Love, hate and Robert Rizzo
In nearly four decades as a journalist, I’ve tossed a fair number of public figures onto the grill. But I don’t recall a reaction as polarized as the response to my Jan. 13 skewering of former Bell city administrator Robert Rizzo.
Lots of people loved it.
“One of your best!!!” wrote reader Margaret Schwartz.
And lots of people hated it.
“Maybe you should start your own vigilante business. What a jerk. You need help as much as Rizzo does,” wrote John Earl.
By mid-morning on the day it ran, Times editors asked if I would respond online to readers who were posting comments on our website in a running debate about whether the column was a fair shot or a cheap shot.
I was initially reluctant, given the nature of reader postings on the Web. I could write a column about how wonderful it is to live in Southern California, where you can have an 80-degree January day with a view of snow-capped mountains in the distance, and the website posts would say I was promoting unsubstantiated liberal lies about global warming, Obama is a Muslim and I should be deported. Online comments aren’t usually on the level of the Lincoln-Douglas debates, in other words.
But I went ahead with a mini-column saying I had no regrets or apologies for tracking down and trying to talk to Rizzo at the International Surfing Museum in Huntington Beach, where he was volunteering as a parking lot attendant to satisfy a community service requirement on a drunk driving charge.
The truth is, I didn’t think it was possible to be too hard on Rizzo.
The former Bell city manager is facing more than 50 felony charges of misappropriating public funds and other misdeeds in Bell, where he secured himself a salary of nearly $800,000 a year.
His response when Times reporters Jeff Gottlieb and Ruben Vives confronted him?
“If that’s a number people choke on, maybe I’m in the wrong business,” Rizzo said. “I could go in private business and make that money. This council has compensated me for the job I’ve done.”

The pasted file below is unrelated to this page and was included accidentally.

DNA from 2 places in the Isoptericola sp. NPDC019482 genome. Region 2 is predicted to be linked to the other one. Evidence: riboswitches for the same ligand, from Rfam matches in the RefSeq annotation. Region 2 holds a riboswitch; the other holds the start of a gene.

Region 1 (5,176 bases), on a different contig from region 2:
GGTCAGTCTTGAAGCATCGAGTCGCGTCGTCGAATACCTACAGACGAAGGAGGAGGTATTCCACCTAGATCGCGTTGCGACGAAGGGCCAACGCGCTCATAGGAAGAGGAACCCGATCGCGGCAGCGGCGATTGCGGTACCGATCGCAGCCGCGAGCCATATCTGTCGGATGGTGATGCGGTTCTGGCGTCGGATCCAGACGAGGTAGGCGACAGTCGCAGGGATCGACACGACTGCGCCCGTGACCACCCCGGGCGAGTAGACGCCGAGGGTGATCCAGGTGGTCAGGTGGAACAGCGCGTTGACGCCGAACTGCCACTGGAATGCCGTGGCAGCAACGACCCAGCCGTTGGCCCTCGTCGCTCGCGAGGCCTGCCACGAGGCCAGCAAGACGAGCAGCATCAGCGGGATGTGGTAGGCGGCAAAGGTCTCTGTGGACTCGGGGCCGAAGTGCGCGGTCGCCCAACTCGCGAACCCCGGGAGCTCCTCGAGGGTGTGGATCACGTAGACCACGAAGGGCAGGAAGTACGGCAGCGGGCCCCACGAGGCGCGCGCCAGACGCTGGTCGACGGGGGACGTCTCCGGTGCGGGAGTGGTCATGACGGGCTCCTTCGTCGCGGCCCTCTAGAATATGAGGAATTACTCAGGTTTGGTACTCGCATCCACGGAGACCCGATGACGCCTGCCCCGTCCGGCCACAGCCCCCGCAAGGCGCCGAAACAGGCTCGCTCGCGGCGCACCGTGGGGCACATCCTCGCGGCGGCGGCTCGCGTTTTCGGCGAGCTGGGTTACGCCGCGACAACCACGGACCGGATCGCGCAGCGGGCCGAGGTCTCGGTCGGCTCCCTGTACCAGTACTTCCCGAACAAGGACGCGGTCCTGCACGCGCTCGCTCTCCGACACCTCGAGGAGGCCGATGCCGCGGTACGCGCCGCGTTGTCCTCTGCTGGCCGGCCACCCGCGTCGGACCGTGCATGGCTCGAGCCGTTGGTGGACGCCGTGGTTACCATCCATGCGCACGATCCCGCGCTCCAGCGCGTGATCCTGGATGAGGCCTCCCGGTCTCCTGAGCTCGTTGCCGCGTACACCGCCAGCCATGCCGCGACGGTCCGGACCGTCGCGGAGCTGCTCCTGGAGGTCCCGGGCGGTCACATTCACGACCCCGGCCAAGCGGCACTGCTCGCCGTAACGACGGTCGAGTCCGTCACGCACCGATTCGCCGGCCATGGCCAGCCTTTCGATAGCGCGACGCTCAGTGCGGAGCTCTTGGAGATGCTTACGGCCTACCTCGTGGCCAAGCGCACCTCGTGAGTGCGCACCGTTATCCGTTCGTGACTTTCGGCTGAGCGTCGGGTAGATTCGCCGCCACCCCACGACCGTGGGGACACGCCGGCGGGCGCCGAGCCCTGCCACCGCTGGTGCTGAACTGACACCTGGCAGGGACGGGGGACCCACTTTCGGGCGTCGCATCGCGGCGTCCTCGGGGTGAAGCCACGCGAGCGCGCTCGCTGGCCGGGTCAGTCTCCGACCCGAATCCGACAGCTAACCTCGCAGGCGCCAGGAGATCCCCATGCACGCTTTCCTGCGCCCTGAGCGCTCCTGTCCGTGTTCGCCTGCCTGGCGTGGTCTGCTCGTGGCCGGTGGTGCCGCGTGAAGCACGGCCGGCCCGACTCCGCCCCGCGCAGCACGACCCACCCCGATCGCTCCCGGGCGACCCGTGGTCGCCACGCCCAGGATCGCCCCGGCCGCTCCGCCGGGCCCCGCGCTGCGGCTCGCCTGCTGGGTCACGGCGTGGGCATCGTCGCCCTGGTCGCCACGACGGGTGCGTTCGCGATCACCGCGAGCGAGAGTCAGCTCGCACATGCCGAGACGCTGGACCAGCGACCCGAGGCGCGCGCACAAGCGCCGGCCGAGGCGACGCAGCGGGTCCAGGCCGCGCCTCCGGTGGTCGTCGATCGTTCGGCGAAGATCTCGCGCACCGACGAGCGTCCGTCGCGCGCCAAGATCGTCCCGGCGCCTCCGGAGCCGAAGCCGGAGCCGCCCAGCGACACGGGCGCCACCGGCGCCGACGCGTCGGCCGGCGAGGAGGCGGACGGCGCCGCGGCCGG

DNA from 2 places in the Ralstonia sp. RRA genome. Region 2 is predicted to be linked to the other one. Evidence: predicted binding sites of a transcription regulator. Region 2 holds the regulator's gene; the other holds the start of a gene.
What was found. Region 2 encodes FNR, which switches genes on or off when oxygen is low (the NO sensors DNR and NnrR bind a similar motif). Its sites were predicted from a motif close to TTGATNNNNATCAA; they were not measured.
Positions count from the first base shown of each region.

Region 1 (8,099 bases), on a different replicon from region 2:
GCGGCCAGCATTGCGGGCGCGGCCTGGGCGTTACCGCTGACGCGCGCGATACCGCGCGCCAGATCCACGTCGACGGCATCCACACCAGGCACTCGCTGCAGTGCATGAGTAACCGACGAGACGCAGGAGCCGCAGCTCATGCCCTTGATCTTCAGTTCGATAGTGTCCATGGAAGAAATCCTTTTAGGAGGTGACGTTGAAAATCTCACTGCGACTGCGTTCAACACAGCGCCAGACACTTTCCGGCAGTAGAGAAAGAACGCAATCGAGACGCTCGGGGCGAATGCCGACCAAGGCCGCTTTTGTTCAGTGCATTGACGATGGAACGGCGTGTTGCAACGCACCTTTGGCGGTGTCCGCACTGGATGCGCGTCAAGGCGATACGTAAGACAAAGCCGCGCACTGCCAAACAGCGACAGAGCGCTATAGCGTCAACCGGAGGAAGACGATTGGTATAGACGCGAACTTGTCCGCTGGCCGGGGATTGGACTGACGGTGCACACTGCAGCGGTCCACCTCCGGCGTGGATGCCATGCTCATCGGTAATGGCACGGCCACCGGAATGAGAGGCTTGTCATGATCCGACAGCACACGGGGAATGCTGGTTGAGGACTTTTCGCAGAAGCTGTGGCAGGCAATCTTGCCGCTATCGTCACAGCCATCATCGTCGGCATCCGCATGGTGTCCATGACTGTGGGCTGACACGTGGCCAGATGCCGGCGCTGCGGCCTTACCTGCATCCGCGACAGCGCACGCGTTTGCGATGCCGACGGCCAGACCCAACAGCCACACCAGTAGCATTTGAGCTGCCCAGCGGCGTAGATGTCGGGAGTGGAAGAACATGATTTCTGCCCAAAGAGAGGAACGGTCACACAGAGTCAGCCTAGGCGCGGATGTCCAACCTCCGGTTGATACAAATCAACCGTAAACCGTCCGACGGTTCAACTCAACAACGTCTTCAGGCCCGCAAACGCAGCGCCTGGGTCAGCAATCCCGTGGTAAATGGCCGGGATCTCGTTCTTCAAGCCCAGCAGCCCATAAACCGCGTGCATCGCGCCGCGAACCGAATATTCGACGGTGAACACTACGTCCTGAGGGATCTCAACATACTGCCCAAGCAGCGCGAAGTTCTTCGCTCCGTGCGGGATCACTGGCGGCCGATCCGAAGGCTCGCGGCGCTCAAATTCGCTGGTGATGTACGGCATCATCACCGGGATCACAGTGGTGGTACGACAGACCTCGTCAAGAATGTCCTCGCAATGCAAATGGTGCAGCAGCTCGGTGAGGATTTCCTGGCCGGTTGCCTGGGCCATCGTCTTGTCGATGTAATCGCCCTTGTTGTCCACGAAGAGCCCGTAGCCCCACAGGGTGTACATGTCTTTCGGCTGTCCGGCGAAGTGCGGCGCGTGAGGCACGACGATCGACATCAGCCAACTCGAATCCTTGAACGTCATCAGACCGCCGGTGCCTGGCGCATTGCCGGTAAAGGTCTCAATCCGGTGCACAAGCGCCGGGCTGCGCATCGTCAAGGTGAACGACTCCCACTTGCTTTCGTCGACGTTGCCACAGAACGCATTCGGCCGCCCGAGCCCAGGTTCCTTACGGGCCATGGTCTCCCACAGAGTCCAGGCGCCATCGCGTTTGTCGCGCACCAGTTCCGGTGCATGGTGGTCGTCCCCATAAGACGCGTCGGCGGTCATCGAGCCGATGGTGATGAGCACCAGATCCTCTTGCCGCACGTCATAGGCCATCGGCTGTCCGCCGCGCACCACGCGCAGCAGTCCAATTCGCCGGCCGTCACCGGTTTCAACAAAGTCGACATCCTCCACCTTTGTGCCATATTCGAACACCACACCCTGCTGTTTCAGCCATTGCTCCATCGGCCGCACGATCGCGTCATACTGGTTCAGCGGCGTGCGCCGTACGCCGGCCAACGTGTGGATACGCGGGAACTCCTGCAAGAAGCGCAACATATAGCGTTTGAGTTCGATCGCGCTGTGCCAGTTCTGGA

Yes, with an annual package of $1.5 million with benefits. Moreover, he was entitled to take 20 weeks of vacation and sick days a year.
No error there. Twenty weeks.
But my meager attempt to defend myself in my online posting did nothing to stop the critics. They didn’t like that I pointed Rizzo out to a passerby, who then gave him a piece of his mind. And I took even more of a beating when Rizzo was relieved of his duties by the surf museum because of the stir his outing had created.
“Steve, you should go to Afghanistan and help the Taliban stone adulterers and thieves,” wrote one angry reader.
“Did T.J. Simers go with you on this trip?” asked another reader, referring to our two-fisted sports columnist, who recently trashed young Clipper superstar Blake Griffin for giving lousy interviews.
It was bad enough being compared to the Taliban. But Simers?
How could I live with myself?
My editor told me to buck up and move on, saying that a good columnist needs to have the soul of a poet and the hide of a rhino, and that I lack the rhino part.
Frankly, I think the poetry thing may be in doubt as well.
After some navel gazing, I’ve reached some conclusions about the matter. For starters, I think it was a big, big mistake for the surfing museum to dump Rizzo. The place doesn’t get a lot of visitors, and he could have been its best draw.
Lots of readers charged, however, that I had made it too personal, kicking a man who was down. And they thought I didn’t need to point out that he doesn’t exactly have the physique of a surfer. My colleagues had already laid Rizzo out, they said, and there was nothing I could add to it, and of course Rizzo couldn’t answer my questions because his attorney had ordered him not to talk.
To be honest, I had trouble sleeping, knowing I had created so much sympathy for one of the biggest freeloaders in government history. I wondered if I should call comic Ricky Gervais, who was accused of being too mean to celebrities when he hosted the Golden Globes, and see if we could get a two-for-one discount at a rehab center for personality disorders.
On the other hand, it was reassuring to know that in a harsh world filled with incivility, many readers have their own sensors and sensibilities and felt they knew me well enough to rap my knuckles in a thoughtful way.
I appreciate that, believe me. Though not as much as the e-mails from astute readers who enjoyed the column.
That said, dozens of critics couldn’t have all been wrong. Could they?
Jim Spertus, Rizzo’s attorney, told me Rizzo was frustrated by our encounter, in part because he’s under orders to clam up rather than defend himself. Rizzo will beat the charges against him, Spertus promised, arguing that people have a right to be angry about an $800,000 salary during tough times but that no crimes were committed.
We’ll see about that, and my vow to readers is that when Rizzo goes to trial, I’ll pull no punches. But in the meantime, as a goodwill gesture, should I call the surfing museum and volunteer to pull a few shifts as parking attendant?
Nahhh. You never know when some jerk might come up and ruin your day.
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